Let’s look at how the Habs are doing with those limited offensive chances. They’re averaging 20.7 unblocked shot attempts beyond 25 feet and have a 4.3 SH%, which is in the ballpark of the league average on both counts, while the power play generates 3.6 attempts and a 8.8 SH%. from distance. Within 25 feet on the power play the Habs are shooting 17.3% on 2.1 attempts per game. Solid shooting percentages undermined by being 25th in total power play time, which is much more of a problem than mere PP%.
The inside game for the Habs is really telling. Overall, the Habs have a very pedestrian 14.7 SH% within 25 feet 5v5 on 11.1 attempts but the Home/Road splits are simply frightening. The Habs are very good at home with a 17.7 SH% but are a miserable 10.8% on the road. The road chances are barely average but the SH% has been pathetic. Anyone wondering how the Habs are 29th in road goals can look right there for the problem. So, how the hell can they be 17-8-1 on the road while shooting 10.8% 5v5 in tight? Two words: Carey Price.
While Price hasn’t needed to be elite on home ice, just excellent where he’s been downright Hart Trophy worthy on the road. Overall, opponents are shooting just 2.63% on the Habs from distance 5v5 while Carey Price has been beaten on just 2.37% of all 5v5 unblocked shots beyond 25 feet, including a stretch of 14 home games where he was beaten just once from distance. But wait, there’s more.
Opponents are shooting just 13.2% overall within 25 feet 5v5 and just 12% on Carey Price, off an average of 12.1 shot attempts per game. The league averages 10.8 red zone attempts so he's been facing a lot more quality shots than say, Pekka Rinne. Still not impressed? Carey Price has a 5v5 red zone SA% of .880 and is a staggering .893 on the road. .Again, the league average is .855. Overall, Carey Price has a .947 SA% in 5v5 play so if you want some heat map context, there it is.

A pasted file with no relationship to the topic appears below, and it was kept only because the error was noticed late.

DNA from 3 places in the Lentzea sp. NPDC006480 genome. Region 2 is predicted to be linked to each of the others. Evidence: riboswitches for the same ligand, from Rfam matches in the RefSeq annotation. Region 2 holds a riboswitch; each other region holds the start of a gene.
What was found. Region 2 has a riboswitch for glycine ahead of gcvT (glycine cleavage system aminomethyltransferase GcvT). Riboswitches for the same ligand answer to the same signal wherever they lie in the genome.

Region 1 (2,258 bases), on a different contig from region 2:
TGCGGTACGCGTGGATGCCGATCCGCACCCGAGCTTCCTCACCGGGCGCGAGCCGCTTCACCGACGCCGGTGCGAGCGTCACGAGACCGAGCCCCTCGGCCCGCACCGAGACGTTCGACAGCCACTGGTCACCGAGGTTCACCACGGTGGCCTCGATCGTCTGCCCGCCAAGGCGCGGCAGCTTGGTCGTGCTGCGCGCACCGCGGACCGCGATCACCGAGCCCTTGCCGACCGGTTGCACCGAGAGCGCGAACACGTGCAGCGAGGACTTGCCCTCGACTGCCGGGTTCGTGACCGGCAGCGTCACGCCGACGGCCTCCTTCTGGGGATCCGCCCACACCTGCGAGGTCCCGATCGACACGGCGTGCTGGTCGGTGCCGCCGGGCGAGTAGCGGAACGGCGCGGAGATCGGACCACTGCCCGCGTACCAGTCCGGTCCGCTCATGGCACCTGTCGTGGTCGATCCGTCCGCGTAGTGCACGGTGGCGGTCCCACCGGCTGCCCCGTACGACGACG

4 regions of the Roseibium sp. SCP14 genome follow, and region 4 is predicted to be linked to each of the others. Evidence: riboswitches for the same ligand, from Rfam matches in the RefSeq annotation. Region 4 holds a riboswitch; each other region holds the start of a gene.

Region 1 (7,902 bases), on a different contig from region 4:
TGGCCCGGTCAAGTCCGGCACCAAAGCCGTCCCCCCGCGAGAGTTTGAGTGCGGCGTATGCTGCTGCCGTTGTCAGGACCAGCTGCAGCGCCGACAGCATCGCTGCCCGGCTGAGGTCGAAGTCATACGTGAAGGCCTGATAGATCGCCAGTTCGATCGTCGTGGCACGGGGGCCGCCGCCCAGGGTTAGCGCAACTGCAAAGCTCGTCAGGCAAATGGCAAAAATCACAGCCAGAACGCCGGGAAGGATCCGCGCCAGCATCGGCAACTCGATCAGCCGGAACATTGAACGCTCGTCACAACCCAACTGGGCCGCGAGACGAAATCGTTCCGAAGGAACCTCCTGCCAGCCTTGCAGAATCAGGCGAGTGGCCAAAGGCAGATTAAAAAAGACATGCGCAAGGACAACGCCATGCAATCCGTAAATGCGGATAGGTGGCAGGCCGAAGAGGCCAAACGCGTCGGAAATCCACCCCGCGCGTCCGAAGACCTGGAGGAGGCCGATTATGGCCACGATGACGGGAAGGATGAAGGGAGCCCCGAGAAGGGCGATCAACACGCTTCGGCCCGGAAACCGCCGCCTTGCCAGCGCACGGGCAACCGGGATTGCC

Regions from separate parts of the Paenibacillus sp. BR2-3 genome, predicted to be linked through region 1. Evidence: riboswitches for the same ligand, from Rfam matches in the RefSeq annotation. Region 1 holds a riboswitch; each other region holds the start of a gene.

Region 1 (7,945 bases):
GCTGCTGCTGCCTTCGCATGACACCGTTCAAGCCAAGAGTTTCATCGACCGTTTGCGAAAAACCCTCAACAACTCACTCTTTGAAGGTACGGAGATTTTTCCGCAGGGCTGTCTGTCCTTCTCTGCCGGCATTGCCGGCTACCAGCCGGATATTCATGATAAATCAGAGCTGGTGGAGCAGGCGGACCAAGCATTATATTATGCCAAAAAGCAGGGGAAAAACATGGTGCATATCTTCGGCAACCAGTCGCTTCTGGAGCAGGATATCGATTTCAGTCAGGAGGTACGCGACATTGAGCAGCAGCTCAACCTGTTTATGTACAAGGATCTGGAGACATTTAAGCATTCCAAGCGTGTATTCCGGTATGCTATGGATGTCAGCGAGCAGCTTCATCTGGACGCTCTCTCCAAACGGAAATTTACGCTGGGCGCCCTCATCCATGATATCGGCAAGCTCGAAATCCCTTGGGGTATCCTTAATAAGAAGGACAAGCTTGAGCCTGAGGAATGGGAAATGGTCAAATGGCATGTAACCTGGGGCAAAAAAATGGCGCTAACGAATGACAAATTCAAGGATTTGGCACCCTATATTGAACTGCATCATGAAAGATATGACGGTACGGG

Unsustainable? Yes, but the question is what gives first? Carey Price stonewalling the opposition on the road while the Habs are being out chanced every night 5v5 in tight, or the Habs offense doing something about that pathetic 10.8 SH% when opponents can line match on the road? Considering the Habs shot 16.2% in tight 5v5 on the road last season and just 13.9% at home, at least some improvement is overdue so a little movement on both is likely.
Still, barring a major trade or patience for the likes of Nikita Scherbak and maybe a Michael McCarron, the Habs inside game 5v5 remains their greatest weakness, just not as bad as its been for a very long time. But until that changes, the Montreal Canadiens had better finish the regular season with home ice advantage in the playoffs because "Anything can happen in the Playoffs" is more wishful thinking than anything tangible.
So long as Marc Bergevin keeps working to improve the Habs 5v5 game, and there’s still a lot of work to be done, it’s hard to complain too much, given where this organization is coming from. True contender talk will hinge on the Habs getting closer to that +.45 EV scoring differential, where "Anything can happen in the Playoffs" actually means something.
In my next story, I'll look at the Habs forwards individually.